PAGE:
There is clear majority support in the House of Representatives to block the EPA rule. This week, the Energy and Power (sic) Subcommittee of the House Energy and Commerce Committee marked up a bill that would block the proposed rule for new power plants and send the EPA back to the drawing board. H. R. 3826, the Electricity Security and Affordability Act, passed the subcommittee by a vote of 18 to 11. The bill’s chief sponsor is the subcommittee’s chairman, Representative Ed Whitfield (R-Ky.). A similar bill has been introduced in the Senate by Senator Joe Manchin (D-WV).
Shock: EPA Secretly Working with Environmental Groups To Kill Coal
Environmental Protection Agency Administrator Gina McCarthy testified before the Senate Environment and Public Works Committee on 16th January on the President’s climate action plan. Senator John Barrasso (R-Wyo.) and other Republican opponents of the President’s plan to increase consumer energy prices concentrated their questions on internal EPA e-mails that show that top political appointees at the EPA have been working closely with environmental pressure groups to kill coal. McCarthy replied that she knew nothing. Lachlan Markey has the full story on the hearing in the Washington Free Beacon.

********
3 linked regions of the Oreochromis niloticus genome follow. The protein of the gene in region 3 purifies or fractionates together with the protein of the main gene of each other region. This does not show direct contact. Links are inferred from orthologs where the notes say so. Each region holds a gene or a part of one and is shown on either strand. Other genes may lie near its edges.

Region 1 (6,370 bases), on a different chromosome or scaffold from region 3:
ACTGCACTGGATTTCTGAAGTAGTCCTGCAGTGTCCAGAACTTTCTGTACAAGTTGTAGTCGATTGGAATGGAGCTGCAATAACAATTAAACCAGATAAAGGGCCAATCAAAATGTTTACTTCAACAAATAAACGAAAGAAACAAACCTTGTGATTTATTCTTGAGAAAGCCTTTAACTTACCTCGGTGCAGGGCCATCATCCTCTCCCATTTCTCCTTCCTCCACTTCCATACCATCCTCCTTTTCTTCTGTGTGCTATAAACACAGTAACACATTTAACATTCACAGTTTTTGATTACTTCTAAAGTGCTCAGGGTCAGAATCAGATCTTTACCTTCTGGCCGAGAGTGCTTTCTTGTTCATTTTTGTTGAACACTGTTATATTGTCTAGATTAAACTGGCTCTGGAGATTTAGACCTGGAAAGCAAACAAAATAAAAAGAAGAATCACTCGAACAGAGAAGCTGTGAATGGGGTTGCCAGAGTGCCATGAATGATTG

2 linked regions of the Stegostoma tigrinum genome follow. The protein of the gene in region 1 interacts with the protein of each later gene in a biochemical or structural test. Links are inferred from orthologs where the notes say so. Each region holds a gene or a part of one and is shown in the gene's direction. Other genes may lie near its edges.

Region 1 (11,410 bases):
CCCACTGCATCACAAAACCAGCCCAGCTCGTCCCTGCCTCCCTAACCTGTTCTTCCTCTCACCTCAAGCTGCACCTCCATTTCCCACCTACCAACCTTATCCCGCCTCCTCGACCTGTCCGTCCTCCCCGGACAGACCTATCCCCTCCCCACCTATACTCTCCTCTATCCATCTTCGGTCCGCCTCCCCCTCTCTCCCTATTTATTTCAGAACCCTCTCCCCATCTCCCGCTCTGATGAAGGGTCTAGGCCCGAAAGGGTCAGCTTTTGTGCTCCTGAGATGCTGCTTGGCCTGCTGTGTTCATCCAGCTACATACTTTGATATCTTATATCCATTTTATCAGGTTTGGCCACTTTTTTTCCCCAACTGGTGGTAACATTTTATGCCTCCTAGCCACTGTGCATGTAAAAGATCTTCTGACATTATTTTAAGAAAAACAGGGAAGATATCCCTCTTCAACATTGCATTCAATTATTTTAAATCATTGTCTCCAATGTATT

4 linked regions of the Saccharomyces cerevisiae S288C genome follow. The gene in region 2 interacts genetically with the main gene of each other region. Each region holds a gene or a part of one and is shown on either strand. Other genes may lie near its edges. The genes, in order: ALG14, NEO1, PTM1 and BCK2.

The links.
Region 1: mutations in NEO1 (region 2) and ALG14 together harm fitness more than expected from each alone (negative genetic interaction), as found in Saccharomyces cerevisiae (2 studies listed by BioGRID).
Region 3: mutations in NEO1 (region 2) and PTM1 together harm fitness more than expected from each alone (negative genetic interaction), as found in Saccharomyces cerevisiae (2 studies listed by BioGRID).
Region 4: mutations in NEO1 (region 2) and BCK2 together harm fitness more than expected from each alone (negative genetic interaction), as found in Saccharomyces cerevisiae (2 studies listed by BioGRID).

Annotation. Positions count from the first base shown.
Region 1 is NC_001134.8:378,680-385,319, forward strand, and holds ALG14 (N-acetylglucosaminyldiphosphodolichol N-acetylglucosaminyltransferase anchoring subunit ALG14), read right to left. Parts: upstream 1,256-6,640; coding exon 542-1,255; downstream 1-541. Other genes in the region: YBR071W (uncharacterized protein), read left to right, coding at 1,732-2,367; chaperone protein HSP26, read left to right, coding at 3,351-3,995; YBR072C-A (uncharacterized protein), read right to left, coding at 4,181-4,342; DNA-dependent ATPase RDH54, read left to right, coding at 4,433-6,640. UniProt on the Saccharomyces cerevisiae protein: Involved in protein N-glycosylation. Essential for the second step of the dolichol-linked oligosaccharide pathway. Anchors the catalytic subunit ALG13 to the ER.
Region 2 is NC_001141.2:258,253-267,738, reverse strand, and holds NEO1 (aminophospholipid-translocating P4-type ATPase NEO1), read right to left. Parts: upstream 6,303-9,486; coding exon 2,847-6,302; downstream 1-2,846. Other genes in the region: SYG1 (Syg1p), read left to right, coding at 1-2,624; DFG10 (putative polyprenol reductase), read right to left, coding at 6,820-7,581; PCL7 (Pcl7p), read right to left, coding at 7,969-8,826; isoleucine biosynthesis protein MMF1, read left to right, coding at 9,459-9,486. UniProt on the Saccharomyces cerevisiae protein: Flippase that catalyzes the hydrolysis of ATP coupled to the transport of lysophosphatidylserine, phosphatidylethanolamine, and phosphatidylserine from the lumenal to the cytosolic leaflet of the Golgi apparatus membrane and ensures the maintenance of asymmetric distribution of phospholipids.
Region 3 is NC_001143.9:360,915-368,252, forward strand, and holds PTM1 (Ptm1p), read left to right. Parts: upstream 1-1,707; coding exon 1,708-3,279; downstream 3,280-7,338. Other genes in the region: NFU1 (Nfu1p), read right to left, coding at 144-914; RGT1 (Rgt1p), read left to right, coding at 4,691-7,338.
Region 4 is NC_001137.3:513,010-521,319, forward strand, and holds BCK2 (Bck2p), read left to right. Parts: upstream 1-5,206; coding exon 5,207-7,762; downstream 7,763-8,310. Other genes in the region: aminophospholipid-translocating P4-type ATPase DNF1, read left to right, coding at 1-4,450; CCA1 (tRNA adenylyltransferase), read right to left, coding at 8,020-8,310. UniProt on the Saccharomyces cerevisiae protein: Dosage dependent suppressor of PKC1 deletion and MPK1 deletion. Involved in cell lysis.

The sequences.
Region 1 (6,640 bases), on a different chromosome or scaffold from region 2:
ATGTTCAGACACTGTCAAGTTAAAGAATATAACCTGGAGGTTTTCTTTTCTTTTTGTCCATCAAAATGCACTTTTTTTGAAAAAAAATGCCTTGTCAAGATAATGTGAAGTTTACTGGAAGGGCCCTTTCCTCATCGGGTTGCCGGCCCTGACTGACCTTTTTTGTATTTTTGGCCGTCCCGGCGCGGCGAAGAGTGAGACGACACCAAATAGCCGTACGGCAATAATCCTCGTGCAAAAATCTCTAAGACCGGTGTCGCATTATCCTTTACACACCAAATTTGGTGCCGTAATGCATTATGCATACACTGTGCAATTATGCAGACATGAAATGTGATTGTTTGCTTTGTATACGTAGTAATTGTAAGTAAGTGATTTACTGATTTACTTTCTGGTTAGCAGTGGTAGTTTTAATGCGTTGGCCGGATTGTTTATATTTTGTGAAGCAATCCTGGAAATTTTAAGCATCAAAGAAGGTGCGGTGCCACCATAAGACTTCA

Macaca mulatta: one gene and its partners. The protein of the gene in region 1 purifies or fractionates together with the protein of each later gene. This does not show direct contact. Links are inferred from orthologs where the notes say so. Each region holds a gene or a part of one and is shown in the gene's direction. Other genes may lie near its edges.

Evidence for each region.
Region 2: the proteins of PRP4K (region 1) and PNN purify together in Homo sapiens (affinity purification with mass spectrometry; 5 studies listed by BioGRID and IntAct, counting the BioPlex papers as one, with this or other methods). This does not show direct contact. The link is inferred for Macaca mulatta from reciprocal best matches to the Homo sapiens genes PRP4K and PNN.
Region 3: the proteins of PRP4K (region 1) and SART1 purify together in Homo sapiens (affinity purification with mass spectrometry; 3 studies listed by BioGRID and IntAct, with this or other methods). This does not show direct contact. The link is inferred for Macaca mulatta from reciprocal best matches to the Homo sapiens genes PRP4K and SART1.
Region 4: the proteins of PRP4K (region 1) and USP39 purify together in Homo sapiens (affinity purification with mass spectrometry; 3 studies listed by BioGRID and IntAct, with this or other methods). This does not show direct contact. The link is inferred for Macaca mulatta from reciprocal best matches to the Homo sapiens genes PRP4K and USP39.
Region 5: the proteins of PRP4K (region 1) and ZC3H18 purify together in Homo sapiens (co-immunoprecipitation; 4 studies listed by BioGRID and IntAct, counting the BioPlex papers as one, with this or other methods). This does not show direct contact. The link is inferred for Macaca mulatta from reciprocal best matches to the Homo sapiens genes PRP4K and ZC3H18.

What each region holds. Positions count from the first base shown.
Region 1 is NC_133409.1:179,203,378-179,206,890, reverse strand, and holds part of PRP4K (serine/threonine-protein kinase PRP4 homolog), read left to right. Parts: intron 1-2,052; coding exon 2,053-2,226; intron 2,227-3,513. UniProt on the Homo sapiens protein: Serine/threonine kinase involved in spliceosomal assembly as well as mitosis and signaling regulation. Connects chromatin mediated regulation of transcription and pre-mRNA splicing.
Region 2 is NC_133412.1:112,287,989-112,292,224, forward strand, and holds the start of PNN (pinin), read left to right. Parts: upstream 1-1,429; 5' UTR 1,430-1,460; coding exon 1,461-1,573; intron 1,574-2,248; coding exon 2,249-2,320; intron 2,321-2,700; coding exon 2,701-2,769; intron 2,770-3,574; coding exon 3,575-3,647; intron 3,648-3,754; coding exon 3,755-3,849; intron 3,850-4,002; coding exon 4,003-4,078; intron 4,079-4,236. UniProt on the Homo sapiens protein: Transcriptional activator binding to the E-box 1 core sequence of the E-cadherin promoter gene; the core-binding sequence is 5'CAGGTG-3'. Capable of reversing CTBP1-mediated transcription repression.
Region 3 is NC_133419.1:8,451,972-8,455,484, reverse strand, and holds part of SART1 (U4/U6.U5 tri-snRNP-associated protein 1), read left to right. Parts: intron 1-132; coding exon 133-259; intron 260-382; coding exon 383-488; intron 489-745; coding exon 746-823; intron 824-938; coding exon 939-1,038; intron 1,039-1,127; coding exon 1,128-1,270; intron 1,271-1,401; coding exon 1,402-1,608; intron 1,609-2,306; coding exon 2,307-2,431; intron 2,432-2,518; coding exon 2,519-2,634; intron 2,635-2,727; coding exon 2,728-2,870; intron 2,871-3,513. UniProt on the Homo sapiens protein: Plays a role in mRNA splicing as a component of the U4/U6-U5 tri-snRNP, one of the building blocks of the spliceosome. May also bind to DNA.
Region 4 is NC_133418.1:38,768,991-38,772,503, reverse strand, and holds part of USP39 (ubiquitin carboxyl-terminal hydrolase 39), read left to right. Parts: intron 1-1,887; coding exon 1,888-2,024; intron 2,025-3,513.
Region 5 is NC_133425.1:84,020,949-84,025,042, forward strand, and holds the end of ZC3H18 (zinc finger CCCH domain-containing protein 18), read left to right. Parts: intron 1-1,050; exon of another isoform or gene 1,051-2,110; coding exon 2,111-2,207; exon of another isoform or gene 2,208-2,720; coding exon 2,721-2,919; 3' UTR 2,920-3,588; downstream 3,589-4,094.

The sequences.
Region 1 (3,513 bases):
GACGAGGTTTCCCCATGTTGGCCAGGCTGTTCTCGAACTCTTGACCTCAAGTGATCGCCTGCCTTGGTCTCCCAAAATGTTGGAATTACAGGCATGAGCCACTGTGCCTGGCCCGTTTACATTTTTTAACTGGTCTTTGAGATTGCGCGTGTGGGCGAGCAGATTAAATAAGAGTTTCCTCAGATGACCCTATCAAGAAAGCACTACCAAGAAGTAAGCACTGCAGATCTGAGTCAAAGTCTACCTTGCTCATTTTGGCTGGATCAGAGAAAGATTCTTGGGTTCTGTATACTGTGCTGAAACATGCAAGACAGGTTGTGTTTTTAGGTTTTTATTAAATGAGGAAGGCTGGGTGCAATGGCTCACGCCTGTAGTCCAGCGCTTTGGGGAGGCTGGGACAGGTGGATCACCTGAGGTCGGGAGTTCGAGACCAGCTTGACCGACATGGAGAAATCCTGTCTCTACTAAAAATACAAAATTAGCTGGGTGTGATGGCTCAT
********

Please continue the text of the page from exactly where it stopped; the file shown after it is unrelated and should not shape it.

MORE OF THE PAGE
McCarthy and other Obama Administration officials have denied repeatedly that proposed and forthcoming regulations of greenhouse gas emissions from power plants will or are intended to kill coal. The e-mails and other documents that were released this week as the result of a lawsuit by the Energy and Environment Legal Institute tell a different story. The lawsuit was brought to enforce a Freedom of Information Act request by the institute’s counsel Chris Horner (who is also my colleague at CEI, where he is a senior fellow).